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Who may participate in eCommons?

All Loyola faculty (including part-time faculty) may submit any scholarly items to eCommons. Student work is limited to theses and dissertations, award winners, and items co-authored with a faculty member (scholarly items submitted by students that involve work with a PI outside of Loyola will be allowed provided the student is an author as well). We can also host conference sites, journals, and unique collections. Please contact us if you want to learn more about these services. eCommons is a full text database of Loyola produced scholarly material.

eCommons is a full text database of Loyola produced scholarly material.

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I don't have electronic versions of old working papers that I'd like to include in the repository. Is it okay to scan the printed page to a PDF file?

Yes--scanning printed pages is a great way to create PDF files for inclusion in the repository. You may bring your items to the library for scanning (please contact us if you wish to take advantage of this), or scan the item yourself and send the PDF. We will create a version of the PDF that is full text searchable.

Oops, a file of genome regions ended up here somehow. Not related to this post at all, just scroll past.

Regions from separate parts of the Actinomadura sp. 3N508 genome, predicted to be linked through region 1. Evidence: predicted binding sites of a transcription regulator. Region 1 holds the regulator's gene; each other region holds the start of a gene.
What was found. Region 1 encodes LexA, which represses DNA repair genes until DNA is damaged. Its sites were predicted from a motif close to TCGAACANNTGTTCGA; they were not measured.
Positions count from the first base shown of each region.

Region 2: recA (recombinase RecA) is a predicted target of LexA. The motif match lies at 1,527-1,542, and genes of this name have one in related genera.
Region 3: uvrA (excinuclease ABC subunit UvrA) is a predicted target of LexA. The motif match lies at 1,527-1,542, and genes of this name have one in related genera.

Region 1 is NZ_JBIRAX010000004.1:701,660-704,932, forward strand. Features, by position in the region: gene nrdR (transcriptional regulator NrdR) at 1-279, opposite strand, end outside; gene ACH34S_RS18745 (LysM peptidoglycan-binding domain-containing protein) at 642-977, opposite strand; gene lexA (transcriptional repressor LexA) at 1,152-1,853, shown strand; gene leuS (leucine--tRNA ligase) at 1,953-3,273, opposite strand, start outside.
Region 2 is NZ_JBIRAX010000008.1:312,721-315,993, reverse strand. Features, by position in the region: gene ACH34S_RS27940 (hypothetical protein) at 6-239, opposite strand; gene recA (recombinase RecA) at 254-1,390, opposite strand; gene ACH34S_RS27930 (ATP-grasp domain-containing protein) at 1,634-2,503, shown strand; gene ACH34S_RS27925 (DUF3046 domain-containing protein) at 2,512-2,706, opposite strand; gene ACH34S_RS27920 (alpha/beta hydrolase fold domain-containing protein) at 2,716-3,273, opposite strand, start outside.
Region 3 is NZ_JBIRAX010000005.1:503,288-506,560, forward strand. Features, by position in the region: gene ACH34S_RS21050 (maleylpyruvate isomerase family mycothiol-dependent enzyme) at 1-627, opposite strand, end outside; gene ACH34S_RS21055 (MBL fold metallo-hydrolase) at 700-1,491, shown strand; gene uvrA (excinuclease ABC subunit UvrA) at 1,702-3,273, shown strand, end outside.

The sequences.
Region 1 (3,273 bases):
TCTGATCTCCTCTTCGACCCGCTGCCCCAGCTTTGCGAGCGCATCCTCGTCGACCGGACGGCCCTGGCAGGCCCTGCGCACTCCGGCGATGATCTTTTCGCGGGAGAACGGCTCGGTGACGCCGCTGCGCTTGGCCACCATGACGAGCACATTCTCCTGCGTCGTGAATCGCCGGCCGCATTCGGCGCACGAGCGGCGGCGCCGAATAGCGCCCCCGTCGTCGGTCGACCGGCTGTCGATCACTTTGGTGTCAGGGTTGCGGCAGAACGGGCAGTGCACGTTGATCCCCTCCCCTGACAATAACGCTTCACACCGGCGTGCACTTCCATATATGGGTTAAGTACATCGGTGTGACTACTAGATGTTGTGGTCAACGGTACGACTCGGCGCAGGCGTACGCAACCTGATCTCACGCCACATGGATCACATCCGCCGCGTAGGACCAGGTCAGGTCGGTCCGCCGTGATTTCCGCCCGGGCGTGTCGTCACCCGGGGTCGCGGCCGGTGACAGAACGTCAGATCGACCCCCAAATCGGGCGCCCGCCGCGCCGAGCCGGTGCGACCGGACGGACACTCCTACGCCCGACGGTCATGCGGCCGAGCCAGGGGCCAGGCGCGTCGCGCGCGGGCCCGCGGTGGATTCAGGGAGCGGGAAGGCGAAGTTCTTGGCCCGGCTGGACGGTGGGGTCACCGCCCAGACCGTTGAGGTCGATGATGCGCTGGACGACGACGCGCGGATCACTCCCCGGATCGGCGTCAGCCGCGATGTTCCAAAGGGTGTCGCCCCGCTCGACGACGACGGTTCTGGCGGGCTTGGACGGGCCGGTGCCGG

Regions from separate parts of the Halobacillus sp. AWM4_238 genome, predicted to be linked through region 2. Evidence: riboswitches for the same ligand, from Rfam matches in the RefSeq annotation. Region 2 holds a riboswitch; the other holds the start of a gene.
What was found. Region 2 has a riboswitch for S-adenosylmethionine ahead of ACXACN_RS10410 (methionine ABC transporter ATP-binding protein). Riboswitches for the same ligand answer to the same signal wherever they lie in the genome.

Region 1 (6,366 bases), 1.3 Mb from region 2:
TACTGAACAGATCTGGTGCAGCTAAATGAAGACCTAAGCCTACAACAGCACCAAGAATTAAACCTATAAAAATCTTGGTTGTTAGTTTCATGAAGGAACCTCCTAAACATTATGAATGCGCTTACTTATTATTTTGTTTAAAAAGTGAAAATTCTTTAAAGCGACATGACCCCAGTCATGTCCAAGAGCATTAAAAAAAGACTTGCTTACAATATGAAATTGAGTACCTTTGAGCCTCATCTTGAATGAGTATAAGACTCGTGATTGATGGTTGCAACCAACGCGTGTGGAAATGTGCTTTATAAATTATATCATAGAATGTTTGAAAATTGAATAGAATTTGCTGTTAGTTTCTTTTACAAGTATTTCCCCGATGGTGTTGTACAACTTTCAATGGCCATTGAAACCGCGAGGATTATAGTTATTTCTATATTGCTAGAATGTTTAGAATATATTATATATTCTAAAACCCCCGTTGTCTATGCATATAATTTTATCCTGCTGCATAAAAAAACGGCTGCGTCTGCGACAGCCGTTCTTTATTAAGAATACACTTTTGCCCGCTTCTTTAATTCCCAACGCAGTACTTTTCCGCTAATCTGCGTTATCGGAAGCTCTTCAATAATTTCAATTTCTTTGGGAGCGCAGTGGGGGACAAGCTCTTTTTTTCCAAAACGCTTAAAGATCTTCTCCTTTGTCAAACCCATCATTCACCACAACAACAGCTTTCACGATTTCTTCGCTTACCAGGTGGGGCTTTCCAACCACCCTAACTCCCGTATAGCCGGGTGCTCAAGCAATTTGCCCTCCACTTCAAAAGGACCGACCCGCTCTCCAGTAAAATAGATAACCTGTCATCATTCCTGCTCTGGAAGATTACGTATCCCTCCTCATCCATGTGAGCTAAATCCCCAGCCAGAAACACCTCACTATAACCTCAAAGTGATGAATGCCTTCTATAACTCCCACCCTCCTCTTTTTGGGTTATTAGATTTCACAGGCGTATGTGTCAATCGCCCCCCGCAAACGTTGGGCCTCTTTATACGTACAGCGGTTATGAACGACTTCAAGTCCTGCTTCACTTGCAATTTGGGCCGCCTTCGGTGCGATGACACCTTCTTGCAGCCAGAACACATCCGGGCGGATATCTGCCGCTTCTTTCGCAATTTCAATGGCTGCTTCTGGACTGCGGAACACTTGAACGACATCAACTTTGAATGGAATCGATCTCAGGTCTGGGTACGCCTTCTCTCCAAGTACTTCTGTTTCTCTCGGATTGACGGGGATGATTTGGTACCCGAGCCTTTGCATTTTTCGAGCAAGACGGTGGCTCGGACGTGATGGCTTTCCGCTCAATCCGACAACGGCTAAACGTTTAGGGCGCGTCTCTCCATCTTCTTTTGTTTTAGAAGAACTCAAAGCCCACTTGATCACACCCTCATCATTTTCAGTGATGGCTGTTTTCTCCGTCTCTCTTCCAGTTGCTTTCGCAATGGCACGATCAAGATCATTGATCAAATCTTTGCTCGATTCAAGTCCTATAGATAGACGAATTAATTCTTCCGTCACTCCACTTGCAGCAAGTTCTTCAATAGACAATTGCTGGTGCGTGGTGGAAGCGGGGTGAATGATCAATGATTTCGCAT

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My work is in a non-textual medium. What do I do?

The eCommons software displays text and image well, but it does not have the ability to stream video or audio. We can save a backup copy of your digitized material (our ability to digitize such material in house is on a case by case basis, please email us for more information). If you want to embed a video player with your work, submit it to the secure Loyola video service at We can then embed the video in eCommons.